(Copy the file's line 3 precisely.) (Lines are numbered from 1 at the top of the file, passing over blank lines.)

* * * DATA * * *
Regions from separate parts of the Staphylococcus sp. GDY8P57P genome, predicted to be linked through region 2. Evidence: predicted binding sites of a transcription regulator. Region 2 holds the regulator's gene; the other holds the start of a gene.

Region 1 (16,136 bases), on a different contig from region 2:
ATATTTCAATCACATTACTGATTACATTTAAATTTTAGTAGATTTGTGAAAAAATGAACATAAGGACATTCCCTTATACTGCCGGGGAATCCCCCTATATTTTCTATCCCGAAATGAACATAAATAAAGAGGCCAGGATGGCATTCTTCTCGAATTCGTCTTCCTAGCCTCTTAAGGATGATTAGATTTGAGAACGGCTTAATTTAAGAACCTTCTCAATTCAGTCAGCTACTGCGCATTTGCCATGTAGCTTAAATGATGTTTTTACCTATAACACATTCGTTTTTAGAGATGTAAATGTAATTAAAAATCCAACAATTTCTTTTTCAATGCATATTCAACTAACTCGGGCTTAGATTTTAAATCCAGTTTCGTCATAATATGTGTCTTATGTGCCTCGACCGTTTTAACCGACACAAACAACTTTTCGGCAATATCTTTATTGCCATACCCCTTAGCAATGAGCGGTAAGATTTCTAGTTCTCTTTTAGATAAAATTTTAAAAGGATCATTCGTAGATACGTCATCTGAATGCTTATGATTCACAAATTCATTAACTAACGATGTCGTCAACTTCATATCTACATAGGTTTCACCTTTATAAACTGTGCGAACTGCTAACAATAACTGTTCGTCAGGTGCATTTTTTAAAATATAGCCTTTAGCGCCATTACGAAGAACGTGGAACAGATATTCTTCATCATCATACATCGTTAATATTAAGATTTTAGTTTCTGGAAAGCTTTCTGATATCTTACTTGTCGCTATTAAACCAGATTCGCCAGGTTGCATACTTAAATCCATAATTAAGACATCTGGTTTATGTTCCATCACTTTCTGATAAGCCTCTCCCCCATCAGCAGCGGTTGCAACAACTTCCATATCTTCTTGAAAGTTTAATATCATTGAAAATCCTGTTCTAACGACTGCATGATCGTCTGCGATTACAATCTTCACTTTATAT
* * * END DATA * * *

ATATTTCAATCACATTACTGATTACATTTAAATTTTAGTAGATTTGTGAAAAAATGAACATAAGGACATTCCCTTATACTGCCGGGGAATCCCCCTATATTTTCTATCCCGAAATGAACATAAATAAAGAGGCCAGGATGGCATTCTTCTCGAATTCGTCTTCCTAGCCTCTTAAGGATGATTAGATTTGAGAACGGCTTAATTTAAGAACCTTCTCAATTCAGTCAGCTACTGCGCATTTGCCATGTAGCTTAAATGATGTTTTTACCTATAACACATTCGTTTTTAGAGATGTAAATGTAATTAAAAATCCAACAATTTCTTTTTCAATGCATATTCAACTAACTCGGGCTTAGATTTTAAATCCAGTTTCGTCATAATATGTGTCTTATGTGCCTCGACCGTTTTAACCGACACAAACAACTTTTCGGCAATATCTTTATTGCCATACCCCTTAGCAATGAGCGGTAAGATTTCTAGTTCTCTTTTAGATAAAATTTTAAAAGGATCATTCGTAGATACGTCATCTGAATGCTTATGATTCACAAATTCATTAACTAACGATGTCGTCAACTTCATATCTACATAGGTTTCACCTTTATAAACTGTGCGAACTGCTAACAATAACTGTTCGTCAGGTGCATTTTTTAAAATATAGCCTTTAGCGCCATTACGAAGAACGTGGAACAGATATTCTTCATCATCATACATCGTTAATATTAAGATTTTAGTTTCTGGAAAGCTTTCTGATATCTTACTTGTCGCTATTAAACCAGATTCGCCAGGTTGCATACTTAAATCCATAATTAAGACATCTGGTTTATGTTCCATCACTTTCTGATAAGCCTCTCCCCCATCAGCAGCGGTTGCAACAACTTCCATATCTTCTTGAAAGTTTAATATCATTGAAAATCCTGTTCTAACGACTGCATGATCGTCTGCGATTACAATCTTCACTTTATAT